FAQ for Faculty & Staff

No. FERPA requires Yale to show students their own records within 45 days of a formal request, but, otherwise, FERPA does not require Yale to disclose any student education records to anyone.

FERPA is not a records retention law, and it requires Yale to preserve education records in one circumstance only: while formal requests by students to review their own education records are pending.

Yes, so long as Yale removes all information that, alone or in combination, would allow the student to be identified. Please consult the registrar of the student’s school before disclosing de-identified information.

In certain circumstances, some information in the following categories may not be considered “education records” covered by FERPA:

  • medical records;
  • law enforcement records;
  • employment records;
  • records about post-graduation alumni achievements; and
  • a faculty or staff member’s personal notes about a student that are not shared with others.

In addition, your personal observations of a student’s behavior are not education records covered by FERPA.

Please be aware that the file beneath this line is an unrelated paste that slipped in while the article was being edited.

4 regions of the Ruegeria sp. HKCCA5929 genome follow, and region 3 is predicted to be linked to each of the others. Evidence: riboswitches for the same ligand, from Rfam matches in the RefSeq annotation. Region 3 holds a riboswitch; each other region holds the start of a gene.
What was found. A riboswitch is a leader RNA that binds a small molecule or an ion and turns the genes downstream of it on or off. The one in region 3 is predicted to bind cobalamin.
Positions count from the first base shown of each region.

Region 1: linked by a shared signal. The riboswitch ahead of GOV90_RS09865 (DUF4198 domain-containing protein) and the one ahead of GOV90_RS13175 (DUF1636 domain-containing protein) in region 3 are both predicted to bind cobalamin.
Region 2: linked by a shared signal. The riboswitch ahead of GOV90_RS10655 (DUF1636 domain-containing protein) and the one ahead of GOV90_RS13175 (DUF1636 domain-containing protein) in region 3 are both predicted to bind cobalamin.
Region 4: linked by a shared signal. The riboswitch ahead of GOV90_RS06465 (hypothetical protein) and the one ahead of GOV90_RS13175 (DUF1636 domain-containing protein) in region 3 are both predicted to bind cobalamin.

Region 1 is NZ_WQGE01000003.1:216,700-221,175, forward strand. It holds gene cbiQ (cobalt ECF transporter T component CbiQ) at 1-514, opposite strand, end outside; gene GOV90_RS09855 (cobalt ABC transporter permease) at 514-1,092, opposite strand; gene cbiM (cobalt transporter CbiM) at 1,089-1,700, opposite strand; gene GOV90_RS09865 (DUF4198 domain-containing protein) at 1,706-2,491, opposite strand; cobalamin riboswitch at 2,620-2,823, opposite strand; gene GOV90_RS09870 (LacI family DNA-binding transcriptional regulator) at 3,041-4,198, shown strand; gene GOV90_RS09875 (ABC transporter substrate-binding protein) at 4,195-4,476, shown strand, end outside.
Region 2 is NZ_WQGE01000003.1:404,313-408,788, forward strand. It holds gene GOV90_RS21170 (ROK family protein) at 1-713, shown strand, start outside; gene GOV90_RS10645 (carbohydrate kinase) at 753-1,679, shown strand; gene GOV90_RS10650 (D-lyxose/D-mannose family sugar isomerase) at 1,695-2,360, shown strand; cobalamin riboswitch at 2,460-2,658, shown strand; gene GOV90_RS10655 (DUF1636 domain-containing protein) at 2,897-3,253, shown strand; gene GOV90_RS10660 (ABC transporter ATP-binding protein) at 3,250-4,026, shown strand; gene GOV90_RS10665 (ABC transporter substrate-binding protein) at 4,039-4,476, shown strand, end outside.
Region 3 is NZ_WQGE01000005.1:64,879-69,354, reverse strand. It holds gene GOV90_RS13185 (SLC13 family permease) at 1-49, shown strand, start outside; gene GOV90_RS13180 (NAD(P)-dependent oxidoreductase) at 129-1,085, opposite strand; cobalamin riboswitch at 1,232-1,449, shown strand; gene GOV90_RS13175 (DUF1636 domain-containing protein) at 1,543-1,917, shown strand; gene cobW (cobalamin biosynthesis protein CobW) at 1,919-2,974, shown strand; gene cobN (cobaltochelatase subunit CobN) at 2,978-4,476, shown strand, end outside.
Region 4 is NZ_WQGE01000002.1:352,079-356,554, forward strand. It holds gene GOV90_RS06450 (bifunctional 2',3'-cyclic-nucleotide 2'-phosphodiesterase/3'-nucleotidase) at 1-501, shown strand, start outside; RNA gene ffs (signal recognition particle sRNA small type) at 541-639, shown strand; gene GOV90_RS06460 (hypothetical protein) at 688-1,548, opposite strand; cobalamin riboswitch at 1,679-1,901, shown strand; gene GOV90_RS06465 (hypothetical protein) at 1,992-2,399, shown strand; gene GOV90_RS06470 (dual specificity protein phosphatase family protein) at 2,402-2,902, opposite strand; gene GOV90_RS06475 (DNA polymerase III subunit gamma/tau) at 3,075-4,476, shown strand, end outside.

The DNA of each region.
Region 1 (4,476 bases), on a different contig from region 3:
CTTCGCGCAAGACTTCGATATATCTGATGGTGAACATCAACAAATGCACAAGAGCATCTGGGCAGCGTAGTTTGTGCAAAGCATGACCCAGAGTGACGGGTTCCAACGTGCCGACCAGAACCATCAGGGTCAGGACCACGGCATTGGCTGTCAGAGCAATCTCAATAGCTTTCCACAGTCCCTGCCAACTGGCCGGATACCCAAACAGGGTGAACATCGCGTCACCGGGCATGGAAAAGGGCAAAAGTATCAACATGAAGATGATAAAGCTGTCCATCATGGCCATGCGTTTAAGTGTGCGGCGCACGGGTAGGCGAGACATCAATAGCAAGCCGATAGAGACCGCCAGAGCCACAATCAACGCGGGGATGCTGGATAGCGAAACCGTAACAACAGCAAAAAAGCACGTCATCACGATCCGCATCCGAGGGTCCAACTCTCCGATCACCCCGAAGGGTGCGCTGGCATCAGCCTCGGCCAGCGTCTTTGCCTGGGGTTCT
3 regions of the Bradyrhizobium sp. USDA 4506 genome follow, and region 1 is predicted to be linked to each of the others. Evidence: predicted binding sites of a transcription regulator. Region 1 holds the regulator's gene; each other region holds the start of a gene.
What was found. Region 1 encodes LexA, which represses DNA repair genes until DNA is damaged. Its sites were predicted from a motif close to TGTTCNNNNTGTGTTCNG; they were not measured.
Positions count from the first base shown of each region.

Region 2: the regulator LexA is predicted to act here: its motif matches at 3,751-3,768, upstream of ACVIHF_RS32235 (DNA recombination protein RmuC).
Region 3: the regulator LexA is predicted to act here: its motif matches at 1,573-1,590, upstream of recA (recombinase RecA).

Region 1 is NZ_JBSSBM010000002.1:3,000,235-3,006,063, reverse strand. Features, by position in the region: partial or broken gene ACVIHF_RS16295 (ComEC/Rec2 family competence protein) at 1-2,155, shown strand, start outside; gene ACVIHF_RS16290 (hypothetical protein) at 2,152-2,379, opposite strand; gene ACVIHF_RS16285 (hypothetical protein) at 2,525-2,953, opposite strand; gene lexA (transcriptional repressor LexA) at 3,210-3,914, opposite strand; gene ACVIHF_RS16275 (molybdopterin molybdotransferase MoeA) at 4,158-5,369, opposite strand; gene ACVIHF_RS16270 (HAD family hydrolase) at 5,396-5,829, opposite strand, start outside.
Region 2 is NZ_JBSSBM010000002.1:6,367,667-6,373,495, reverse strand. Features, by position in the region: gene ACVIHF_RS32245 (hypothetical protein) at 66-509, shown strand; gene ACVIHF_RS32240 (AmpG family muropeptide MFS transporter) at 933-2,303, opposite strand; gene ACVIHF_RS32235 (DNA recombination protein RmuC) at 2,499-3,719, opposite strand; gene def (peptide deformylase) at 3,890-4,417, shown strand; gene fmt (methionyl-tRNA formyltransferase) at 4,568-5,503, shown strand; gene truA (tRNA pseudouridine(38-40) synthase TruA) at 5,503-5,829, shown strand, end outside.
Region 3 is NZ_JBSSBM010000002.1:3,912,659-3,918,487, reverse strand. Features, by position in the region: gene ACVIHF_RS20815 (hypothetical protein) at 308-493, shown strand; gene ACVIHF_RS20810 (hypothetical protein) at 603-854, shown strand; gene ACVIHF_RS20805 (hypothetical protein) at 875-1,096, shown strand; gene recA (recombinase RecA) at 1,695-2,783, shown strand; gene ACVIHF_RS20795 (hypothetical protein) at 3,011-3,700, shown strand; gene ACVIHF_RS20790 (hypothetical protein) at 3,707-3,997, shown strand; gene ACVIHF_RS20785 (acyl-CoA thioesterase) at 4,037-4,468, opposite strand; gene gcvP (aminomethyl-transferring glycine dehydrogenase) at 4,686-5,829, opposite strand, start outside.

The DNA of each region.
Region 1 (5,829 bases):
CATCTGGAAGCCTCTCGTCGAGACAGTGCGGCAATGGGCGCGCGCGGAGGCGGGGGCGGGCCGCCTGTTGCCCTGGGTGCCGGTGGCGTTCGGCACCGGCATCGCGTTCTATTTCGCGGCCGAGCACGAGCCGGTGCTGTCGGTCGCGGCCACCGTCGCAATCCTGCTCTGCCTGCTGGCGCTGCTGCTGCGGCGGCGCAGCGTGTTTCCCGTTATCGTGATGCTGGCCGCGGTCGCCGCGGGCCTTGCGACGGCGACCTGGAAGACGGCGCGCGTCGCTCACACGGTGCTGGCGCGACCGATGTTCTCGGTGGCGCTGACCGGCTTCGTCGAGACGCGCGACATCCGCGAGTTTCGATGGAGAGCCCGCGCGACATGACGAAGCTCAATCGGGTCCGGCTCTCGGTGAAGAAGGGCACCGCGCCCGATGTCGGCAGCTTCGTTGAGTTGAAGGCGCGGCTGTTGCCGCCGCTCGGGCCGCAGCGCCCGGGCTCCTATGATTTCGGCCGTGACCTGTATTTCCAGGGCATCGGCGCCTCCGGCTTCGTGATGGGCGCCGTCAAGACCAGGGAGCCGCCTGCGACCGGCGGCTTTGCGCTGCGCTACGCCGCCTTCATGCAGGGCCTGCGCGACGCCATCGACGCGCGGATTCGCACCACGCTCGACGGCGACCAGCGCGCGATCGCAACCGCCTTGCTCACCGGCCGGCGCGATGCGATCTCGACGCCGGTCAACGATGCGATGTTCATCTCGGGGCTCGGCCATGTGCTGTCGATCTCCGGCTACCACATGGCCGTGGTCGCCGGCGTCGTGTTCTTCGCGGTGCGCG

Please consult the registrar of the student’s school before concluding that the types of information discussed above are not protected by FERPA.

In the vast majority of cases, FERPA’s “directory information” exception allows Yale to disclose a student’s name, address, Yale program, and other basic information. The complete list of information that Yale considers directory information can be found here

Please Note: Students are permitted to opt out of the disclosure of directory information, and, every year, a few students make that choice. For this reason, before you disclose directory information, you must consult the registrar of the student’s school to see whether the student has chosen non-disclosure status.

Yale policy on parental notification does not allow you to discuss a student’s academic performance with the student’s parents, and you should refer any parental requests for information to the dean of the student’s residential college or the registrar of the student’s school.

If the letter will include your personal observations only, then you do not need to obtain the student’s written consent. If you intend to refer to the student’s grades or other education records, then the student will need to provide written consent.

Yes, but you may ask students to waive their right to see letters of recommendation. The waiver must be in writing.

Yes, but only if the company offering the program signs an agreement with Yale protecting the confidentiality of the students’ records and accepting its responsibility as a “School Official” under FERPA. If you wish to use such a program, please contact the Center for Teaching and Learning.